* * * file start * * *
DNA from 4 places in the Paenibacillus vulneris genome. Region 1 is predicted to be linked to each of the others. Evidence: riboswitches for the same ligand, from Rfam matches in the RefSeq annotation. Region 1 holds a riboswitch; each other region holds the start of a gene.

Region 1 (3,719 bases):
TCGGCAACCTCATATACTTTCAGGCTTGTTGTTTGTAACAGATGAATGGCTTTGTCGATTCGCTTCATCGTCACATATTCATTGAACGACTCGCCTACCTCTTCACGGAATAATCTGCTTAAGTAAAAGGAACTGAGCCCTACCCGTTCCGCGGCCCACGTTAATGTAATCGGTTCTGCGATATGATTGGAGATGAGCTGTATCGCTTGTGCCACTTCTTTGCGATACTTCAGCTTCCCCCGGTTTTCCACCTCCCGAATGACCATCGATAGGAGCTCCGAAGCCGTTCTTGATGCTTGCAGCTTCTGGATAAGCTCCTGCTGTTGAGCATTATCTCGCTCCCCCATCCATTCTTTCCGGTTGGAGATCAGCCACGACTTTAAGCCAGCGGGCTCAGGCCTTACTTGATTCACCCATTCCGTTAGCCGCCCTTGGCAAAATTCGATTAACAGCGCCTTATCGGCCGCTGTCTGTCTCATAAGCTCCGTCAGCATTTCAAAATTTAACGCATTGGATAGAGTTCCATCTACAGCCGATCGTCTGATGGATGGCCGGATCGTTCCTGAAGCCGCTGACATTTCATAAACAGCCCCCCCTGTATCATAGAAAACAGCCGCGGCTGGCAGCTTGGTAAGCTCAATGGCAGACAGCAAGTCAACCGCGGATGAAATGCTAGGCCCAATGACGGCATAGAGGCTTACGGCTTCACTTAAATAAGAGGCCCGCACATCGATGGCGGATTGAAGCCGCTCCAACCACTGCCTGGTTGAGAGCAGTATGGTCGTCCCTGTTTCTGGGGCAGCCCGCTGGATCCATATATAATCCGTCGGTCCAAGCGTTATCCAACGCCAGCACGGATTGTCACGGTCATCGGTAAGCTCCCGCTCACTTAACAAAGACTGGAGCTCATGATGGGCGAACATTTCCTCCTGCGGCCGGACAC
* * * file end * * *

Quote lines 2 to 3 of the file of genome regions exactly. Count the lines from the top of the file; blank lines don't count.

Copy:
Region 1 (3,719 bases):
TCGGCAACCTCATATACTTTCAGGCTTGTTGTTTGTAACAGATGAATGGCTTTGTCGATTCGCTTCATCGTCACATATTCATTGAACGACTCGCCTACCTCTTCACGGAATAATCTGCTTAAGTAAAAGGAACTGAGCCCTACCCGTTCCGCGGCCCACGTTAATGTAATCGGTTCTGCGATATGATTGGAGATGAGCTGTATCGCTTGTGCCACTTCTTTGCGATACTTCAGCTTCCCCCGGTTTTCCACCTCCCGAATGACCATCGATAGGAGCTCCGAAGCCGTTCTTGATGCTTGCAGCTTCTGGATAAGCTCCTGCTGTTGAGCATTATCTCGCTCCCCCATCCATTCTTTCCGGTTGGAGATCAGCCACGACTTTAAGCCAGCGGGCTCAGGCCTTACTTGATTCACCCATTCCGTTAGCCGCCCTTGGCAAAATTCGATTAACAGCGCCTTATCGGCCGCTGTCTGTCTCATAAGCTCCGTCAGCATTTCAAAATTTAACGCATTGGATAGAGTTCCATCTACAGCCGATCGTCTGATGGATGGCCGGATCGTTCCTGAAGCCGCTGACATTTCATAAACAGCCCCCCCTGTATCATAGAAAACAGCCGCGGCTGGCAGCTTGGTAAGCTCAATGGCAGACAGCAAGTCAACCGCGGATGAAATGCTAGGCCCAATGACGGCATAGAGGCTTACGGCTTCACTTAAATAAGAGGCCCGCACATCGATGGCGGATTGAAGCCGCTCCAACCACTGCCTGGTTGAGAGCAGTATGGTCGTCCCTGTTTCTGGGGCAGCCCGCTGGATCCATATATAATCCGTCGGTCCAAGCGTTATCCAACGCCAGCACGGATTGTCACGGTCATCGGTAAGCTCCCGCTCACTTAACAAAGACTGGAGCTCATGATGGGCGAACATTTCCTCCTGCGGCCGGACAC